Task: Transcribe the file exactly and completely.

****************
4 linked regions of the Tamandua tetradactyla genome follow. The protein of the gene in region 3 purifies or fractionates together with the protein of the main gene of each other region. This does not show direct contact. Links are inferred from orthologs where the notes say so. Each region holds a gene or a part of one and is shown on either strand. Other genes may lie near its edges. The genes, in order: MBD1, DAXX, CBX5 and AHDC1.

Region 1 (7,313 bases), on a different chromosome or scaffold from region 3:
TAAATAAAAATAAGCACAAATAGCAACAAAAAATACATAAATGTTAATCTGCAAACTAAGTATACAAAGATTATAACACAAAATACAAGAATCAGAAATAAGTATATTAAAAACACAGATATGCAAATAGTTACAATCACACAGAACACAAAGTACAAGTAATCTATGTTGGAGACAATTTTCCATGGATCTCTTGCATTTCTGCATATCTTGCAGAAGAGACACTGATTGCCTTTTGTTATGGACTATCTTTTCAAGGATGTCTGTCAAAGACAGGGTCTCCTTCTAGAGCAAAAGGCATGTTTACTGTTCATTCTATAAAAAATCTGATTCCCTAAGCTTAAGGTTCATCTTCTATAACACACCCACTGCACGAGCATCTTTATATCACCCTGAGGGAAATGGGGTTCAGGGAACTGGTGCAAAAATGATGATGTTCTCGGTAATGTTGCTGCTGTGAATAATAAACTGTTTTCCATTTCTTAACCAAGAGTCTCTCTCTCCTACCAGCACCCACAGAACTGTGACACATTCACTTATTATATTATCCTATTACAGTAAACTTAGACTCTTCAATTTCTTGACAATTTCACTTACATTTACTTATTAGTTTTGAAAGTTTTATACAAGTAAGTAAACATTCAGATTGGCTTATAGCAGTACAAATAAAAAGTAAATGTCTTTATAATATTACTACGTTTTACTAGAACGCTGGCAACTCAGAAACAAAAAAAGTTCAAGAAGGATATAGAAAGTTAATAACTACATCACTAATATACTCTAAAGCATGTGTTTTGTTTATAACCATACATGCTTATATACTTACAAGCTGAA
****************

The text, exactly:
4 linked regions of the Tamandua tetradactyla genome follow. The protein of the gene in region 3 purifies or fractionates together with the protein of the main gene of each other region. This does not show direct contact. Links are inferred from orthologs where the notes say so. Each region holds a gene or a part of one and is shown on either strand. Other genes may lie near its edges. The genes, in order: MBD1, DAXX, CBX5 and AHDC1.

Region 1 (7,313 bases), on a different chromosome or scaffold from region 3:
TAAATAAAAATAAGCACAAATAGCAACAAAAAATACATAAATGTTAATCTGCAAACTAAGTATACAAAGATTATAACACAAAATACAAGAATCAGAAATAAGTATATTAAAAACACAGATATGCAAATAGTTACAATCACACAGAACACAAAGTACAAGTAATCTATGTTGGAGACAATTTTCCATGGATCTCTTGCATTTCTGCATATCTTGCAGAAGAGACACTGATTGCCTTTTGTTATGGACTATCTTTTCAAGGATGTCTGTCAAAGACAGGGTCTCCTTCTAGAGCAAAAGGCATGTTTACTGTTCATTCTATAAAAAATCTGATTCCCTAAGCTTAAGGTTCATCTTCTATAACACACCCACTGCACGAGCATCTTTATATCACCCTGAGGGAAATGGGGTTCAGGGAACTGGTGCAAAAATGATGATGTTCTCGGTAATGTTGCTGCTGTGAATAATAAACTGTTTTCCATTTCTTAACCAAGAGTCTCTCTCTCCTACCAGCACCCACAGAACTGTGACACATTCACTTATTATATTATCCTATTACAGTAAACTTAGACTCTTCAATTTCTTGACAATTTCACTTACATTTACTTATTAGTTTTGAAAGTTTTATACAAGTAAGTAAACATTCAGATTGGCTTATAGCAGTACAAATAAAAAGTAAATGTCTTTATAATATTACTACGTTTTACTAGAACGCTGGCAACTCAGAAACAAAAAAAGTTCAAGAAGGATATAGAAAGTTAATAACTACATCACTAATATACTCTAAAGCATGTGTTTTGTTTATAACCATACATGCTTATATACTTACAAGCTGAA